In life and healthcare, personal experiences matter.
It happened about 15 years ago. I was driving from Boise to McCall, Idaho for the holidays. It was cold and snowing, and I was traveling with my wife and our son who was only a few months old. While driving up a canyon, I lost control of the car and we slid over the edge. We rolled down an embankment and ended up along the edge of a river, upside down. My wife was able to escape the vehicle to get help, but I was trapped. I managed to free my son from his car seat, and then I waited.
While holding my son, I heard a voice and saw the feet of a trucker outside our wrecked vehicle. I asked him to put his hands down by the smashed window of the car so I could hand him my son. I remember these rough, dirty hands stretching out to help. I was pulled out of the vehicle next. Fortunately, we were all okay. An ambulance showed up, gave us a lot of support and attention, and we realized just how lucky we were to escape without injury.
Then, as I was lying on a stretcher in the ambulance, a sheriff arrived at the scene and placed a speeding violation on my chest.
Improving healthcare billing begins with improving the patient experience.
I often think back to this experience when I observe the healthcare billing environment today. While the trucker and ambulance provided a truly great and deeply appreciated experience in a time of need—much like healthcare systems provide every day—it was overshadowed by the terrible and unexpected experience delivered by the officer.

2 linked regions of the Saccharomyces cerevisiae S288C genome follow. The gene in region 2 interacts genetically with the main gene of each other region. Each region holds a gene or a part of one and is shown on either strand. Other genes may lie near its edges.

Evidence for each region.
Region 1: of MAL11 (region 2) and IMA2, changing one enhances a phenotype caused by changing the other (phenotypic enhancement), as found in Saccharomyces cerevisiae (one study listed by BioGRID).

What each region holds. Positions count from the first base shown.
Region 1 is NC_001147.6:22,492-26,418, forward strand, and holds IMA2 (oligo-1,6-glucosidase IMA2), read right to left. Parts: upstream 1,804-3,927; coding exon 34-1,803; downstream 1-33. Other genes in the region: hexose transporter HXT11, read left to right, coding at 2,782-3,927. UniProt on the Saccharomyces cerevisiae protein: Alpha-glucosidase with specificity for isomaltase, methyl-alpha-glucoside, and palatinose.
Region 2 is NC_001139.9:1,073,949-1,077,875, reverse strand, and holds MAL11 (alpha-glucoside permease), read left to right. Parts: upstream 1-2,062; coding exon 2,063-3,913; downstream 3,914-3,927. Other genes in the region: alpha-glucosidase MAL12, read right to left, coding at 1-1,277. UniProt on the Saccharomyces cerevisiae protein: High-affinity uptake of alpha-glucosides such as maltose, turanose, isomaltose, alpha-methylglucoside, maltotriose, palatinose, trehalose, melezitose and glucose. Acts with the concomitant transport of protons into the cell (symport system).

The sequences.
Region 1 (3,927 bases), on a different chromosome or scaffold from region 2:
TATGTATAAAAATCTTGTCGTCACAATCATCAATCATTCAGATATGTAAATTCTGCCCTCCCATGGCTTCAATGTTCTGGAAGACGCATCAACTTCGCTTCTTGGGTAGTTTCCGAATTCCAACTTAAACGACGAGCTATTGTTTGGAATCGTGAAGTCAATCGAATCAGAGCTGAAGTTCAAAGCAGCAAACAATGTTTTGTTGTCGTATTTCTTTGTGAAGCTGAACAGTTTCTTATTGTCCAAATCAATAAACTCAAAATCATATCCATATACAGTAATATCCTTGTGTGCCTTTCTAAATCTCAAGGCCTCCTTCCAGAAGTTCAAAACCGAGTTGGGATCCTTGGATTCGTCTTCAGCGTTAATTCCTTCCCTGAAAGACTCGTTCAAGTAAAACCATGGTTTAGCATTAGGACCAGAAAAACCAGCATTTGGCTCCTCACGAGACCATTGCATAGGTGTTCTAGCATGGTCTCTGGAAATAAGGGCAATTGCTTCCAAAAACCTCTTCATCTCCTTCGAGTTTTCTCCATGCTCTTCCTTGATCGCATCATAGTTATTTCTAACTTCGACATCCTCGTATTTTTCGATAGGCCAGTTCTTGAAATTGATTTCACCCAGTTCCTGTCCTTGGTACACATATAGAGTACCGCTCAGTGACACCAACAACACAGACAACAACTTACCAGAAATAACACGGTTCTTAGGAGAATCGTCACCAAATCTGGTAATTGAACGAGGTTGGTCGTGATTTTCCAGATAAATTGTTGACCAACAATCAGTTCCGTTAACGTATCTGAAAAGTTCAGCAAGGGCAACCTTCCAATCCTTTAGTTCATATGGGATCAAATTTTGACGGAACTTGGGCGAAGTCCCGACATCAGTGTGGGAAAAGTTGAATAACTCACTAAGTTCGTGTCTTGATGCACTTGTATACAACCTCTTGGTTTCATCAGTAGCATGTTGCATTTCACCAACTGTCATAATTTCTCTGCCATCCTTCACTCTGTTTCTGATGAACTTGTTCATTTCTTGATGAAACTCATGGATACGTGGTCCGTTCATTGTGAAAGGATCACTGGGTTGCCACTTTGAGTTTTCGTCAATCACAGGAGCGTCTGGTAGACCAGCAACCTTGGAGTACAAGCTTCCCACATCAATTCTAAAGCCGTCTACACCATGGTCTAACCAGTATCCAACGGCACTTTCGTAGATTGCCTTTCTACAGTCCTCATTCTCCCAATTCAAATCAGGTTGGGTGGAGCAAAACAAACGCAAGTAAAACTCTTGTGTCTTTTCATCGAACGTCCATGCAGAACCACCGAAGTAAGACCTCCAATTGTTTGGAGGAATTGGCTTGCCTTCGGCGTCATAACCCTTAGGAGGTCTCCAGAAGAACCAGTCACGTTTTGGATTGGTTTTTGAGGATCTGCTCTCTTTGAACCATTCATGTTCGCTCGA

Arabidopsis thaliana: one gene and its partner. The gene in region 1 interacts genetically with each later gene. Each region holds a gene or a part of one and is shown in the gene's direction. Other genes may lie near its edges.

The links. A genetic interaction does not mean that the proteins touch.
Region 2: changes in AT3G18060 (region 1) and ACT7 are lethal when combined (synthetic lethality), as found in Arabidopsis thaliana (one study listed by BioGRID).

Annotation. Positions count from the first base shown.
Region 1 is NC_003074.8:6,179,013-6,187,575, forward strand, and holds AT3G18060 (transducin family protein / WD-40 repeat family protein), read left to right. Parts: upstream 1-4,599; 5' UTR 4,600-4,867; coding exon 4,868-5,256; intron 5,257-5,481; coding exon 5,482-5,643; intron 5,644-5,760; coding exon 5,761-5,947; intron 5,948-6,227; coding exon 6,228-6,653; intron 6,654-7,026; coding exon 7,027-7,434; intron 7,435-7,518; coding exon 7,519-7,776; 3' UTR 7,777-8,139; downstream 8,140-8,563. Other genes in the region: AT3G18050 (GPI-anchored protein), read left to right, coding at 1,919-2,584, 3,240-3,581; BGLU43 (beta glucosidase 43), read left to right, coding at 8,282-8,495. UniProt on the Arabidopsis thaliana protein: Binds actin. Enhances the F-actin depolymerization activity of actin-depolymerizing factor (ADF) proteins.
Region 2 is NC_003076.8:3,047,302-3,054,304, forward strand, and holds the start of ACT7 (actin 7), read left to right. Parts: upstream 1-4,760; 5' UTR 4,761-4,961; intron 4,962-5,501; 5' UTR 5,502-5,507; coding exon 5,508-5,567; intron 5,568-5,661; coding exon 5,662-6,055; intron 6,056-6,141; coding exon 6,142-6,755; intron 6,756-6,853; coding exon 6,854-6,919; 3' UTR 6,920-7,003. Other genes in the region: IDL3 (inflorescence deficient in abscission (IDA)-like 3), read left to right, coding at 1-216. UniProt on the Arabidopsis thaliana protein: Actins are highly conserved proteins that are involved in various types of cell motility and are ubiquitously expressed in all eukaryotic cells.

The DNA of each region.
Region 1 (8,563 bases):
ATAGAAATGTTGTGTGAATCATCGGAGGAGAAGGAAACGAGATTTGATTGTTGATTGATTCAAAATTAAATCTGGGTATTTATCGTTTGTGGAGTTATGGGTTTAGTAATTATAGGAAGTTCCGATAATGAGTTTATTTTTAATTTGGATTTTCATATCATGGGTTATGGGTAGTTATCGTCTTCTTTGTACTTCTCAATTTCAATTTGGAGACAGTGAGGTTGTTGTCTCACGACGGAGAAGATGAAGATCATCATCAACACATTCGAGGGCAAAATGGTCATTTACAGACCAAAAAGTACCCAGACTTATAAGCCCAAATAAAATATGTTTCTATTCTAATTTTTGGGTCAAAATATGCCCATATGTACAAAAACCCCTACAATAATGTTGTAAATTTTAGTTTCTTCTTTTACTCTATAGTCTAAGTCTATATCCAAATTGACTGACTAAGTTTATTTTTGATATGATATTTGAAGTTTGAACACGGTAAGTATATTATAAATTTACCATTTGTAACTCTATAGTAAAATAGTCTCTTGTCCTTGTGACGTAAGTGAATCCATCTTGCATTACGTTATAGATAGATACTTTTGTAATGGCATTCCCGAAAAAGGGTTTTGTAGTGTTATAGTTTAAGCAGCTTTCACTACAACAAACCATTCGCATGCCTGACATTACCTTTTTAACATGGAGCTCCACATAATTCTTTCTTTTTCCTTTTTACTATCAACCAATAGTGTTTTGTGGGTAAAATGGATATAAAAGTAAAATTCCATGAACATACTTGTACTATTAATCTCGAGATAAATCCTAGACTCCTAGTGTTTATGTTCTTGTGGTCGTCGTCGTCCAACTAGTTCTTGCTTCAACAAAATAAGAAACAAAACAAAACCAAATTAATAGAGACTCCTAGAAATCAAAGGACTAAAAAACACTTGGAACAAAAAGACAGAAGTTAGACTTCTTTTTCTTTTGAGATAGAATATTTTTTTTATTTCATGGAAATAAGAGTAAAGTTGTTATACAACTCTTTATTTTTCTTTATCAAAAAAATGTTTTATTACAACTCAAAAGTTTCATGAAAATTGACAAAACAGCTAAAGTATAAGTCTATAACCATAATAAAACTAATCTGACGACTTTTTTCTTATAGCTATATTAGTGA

Through the eyes of a patient, today’s healthcare billing experience isn’t much different. In fact, the majority of patients are confused about what they owe at a time when they’re responsible for a larger portion of their bill than ever before. And when you consider that high deductibles and rising out-of-pocket expenses place most American families in a position where they can’t afford to pay an unexpected bill of $400, patient satisfaction is diminishing right along with payments.
Great experiences need to be provided on the clinical AND the financial side of healthcare.
While working at Capital One, we were able to reduce our customer turnover from 50% to 12% by making one key change: We made individualized customer experiences a priority.
Implementing a similar consumer-first approach to the patient financial relationship can improve patient satisfaction while increasing payments. Let us show you how.